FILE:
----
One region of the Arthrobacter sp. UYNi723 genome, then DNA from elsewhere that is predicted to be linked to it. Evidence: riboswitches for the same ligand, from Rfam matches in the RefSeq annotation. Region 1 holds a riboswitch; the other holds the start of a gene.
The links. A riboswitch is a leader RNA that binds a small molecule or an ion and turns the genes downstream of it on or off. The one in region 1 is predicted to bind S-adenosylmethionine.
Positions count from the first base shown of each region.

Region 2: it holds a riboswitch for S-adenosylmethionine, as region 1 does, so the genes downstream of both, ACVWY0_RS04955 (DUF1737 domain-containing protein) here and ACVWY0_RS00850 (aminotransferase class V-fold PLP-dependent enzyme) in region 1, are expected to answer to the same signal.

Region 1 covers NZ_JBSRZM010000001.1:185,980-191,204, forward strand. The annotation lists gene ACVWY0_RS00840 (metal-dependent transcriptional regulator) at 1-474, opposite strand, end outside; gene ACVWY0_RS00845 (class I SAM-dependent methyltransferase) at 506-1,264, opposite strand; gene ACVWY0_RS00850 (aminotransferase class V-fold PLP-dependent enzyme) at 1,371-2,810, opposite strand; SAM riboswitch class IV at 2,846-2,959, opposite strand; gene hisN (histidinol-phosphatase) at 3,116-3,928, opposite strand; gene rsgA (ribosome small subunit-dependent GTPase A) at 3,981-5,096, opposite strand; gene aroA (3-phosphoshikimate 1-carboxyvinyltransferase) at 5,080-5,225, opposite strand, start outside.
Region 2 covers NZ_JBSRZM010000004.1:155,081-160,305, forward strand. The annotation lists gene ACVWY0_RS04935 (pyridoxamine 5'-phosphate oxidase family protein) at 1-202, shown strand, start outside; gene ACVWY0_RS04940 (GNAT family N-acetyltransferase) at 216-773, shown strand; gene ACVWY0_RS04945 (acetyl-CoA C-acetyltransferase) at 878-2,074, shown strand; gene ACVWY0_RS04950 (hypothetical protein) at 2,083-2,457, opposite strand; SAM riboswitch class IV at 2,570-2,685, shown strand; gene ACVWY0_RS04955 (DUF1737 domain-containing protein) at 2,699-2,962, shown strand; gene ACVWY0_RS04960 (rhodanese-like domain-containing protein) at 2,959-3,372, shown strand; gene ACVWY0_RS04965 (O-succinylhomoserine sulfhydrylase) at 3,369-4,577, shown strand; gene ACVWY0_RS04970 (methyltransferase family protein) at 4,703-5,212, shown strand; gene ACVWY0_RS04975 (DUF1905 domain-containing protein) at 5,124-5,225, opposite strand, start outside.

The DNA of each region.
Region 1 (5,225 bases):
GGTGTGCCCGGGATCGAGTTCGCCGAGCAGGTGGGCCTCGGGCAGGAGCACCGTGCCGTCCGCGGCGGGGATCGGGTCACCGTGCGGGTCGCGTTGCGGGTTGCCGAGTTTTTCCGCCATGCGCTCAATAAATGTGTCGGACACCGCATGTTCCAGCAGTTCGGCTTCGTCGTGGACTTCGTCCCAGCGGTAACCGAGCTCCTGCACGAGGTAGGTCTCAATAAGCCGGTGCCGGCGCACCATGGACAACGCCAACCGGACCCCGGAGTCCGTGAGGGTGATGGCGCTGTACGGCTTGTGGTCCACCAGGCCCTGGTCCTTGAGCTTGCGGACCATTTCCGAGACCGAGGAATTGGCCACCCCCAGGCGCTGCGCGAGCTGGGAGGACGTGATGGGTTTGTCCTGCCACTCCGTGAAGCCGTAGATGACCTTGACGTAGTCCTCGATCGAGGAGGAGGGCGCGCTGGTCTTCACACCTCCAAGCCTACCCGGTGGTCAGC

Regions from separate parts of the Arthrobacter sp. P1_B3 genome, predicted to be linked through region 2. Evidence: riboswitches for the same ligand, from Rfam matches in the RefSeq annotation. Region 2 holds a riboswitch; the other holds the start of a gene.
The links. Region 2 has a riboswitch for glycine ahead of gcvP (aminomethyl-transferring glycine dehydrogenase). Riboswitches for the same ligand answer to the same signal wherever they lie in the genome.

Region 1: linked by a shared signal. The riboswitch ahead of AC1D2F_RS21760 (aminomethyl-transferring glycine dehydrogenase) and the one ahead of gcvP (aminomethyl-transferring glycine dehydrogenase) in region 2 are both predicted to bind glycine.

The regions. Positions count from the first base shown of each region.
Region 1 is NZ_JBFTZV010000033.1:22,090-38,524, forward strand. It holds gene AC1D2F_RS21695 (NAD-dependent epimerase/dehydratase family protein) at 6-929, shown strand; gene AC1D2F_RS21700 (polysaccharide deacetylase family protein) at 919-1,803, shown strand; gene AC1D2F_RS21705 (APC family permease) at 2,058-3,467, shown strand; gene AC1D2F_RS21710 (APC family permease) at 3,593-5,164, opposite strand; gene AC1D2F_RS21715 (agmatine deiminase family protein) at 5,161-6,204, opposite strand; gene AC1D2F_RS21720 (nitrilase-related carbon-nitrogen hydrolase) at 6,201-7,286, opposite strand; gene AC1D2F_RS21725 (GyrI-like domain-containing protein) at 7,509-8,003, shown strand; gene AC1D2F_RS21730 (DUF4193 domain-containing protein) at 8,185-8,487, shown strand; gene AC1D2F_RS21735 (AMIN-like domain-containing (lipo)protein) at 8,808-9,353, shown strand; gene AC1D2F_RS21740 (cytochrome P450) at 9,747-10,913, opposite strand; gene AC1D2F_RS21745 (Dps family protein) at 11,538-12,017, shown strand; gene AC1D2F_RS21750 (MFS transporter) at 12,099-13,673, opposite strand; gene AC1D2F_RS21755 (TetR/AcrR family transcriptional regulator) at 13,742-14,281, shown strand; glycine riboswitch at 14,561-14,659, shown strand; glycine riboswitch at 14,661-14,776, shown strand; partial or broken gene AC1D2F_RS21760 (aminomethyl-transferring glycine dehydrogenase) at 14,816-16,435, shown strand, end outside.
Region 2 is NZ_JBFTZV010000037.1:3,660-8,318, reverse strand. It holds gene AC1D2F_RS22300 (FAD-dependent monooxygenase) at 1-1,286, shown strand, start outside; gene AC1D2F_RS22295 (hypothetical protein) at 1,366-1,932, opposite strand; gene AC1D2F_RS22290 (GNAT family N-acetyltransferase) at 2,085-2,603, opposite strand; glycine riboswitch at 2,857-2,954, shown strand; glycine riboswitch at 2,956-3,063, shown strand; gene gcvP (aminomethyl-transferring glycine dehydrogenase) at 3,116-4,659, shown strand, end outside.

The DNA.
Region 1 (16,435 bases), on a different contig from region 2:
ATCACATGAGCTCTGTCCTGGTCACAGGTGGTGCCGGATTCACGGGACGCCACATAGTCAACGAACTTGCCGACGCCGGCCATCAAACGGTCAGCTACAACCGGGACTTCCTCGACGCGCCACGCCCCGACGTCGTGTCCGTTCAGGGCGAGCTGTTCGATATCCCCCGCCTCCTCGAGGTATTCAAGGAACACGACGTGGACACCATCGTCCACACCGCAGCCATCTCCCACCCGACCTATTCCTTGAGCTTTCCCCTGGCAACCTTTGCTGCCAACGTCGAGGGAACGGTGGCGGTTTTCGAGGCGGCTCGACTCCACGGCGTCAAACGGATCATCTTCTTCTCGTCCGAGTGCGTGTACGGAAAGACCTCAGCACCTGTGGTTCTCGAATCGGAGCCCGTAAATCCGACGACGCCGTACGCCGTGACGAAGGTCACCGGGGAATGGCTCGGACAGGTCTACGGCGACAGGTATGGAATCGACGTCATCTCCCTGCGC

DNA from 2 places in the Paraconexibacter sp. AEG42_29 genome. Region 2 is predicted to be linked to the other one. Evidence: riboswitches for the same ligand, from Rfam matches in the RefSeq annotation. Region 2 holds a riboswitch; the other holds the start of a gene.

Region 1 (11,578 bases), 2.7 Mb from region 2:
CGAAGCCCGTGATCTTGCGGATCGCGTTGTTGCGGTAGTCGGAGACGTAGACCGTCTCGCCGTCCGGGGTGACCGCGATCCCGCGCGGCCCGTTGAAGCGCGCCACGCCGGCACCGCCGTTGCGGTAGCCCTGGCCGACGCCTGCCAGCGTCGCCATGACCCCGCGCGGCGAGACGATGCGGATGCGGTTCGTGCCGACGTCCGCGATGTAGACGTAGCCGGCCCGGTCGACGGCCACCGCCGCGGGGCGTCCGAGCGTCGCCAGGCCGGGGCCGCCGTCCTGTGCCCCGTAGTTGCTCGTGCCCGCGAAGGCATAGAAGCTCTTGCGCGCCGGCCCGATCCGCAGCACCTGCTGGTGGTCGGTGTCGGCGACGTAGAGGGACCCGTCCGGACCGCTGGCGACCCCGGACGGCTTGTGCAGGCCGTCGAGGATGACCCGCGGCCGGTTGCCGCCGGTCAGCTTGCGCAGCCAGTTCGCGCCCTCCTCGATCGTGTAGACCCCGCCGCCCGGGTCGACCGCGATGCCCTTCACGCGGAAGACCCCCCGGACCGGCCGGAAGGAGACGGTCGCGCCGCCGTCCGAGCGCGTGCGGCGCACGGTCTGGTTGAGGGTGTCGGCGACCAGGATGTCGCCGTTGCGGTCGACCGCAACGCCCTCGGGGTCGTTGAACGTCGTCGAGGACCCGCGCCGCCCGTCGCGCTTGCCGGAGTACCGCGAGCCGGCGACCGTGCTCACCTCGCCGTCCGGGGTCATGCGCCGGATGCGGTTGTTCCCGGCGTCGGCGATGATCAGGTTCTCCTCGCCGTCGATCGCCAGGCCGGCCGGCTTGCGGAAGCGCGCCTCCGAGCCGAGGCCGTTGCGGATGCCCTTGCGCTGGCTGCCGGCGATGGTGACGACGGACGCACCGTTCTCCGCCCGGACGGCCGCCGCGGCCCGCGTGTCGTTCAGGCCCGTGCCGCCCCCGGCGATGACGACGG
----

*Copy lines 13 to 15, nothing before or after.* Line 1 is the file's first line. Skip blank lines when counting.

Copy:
The regions. Positions count from the first base shown of each region.
Region 1 is NZ_JBFTZV010000033.1:22,090-38,524, forward strand. It holds gene AC1D2F_RS21695 (NAD-dependent epimerase/dehydratase family protein) at 6-929, shown strand; gene AC1D2F_RS21700 (polysaccharide deacetylase family protein) at 919-1,803, shown strand; gene AC1D2F_RS21705 (APC family permease) at 2,058-3,467, shown strand; gene AC1D2F_RS21710 (APC family permease) at 3,593-5,164, opposite strand; gene AC1D2F_RS21715 (agmatine deiminase family protein) at 5,161-6,204, opposite strand; gene AC1D2F_RS21720 (nitrilase-related carbon-nitrogen hydrolase) at 6,201-7,286, opposite strand; gene AC1D2F_RS21725 (GyrI-like domain-containing protein) at 7,509-8,003, shown strand; gene AC1D2F_RS21730 (DUF4193 domain-containing protein) at 8,185-8,487, shown strand; gene AC1D2F_RS21735 (AMIN-like domain-containing (lipo)protein) at 8,808-9,353, shown strand; gene AC1D2F_RS21740 (cytochrome P450) at 9,747-10,913, opposite strand; gene AC1D2F_RS21745 (Dps family protein) at 11,538-12,017, shown strand; gene AC1D2F_RS21750 (MFS transporter) at 12,099-13,673, opposite strand; gene AC1D2F_RS21755 (TetR/AcrR family transcriptional regulator) at 13,742-14,281, shown strand; glycine riboswitch at 14,561-14,659, shown strand; glycine riboswitch at 14,661-14,776, shown strand; partial or broken gene AC1D2F_RS21760 (aminomethyl-transferring glycine dehydrogenase) at 14,816-16,435, shown strand, end outside.
Region 2 is NZ_JBFTZV010000037.1:3,660-8,318, reverse strand. It holds gene AC1D2F_RS22300 (FAD-dependent monooxygenase) at 1-1,286, shown strand, start outside; gene AC1D2F_RS22295 (hypothetical protein) at 1,366-1,932, opposite strand; gene AC1D2F_RS22290 (GNAT family N-acetyltransferase) at 2,085-2,603, opposite strand; glycine riboswitch at 2,857-2,954, shown strand; glycine riboswitch at 2,956-3,063, shown strand; gene gcvP (aminomethyl-transferring glycine dehydrogenase) at 3,116-4,659, shown strand, end outside.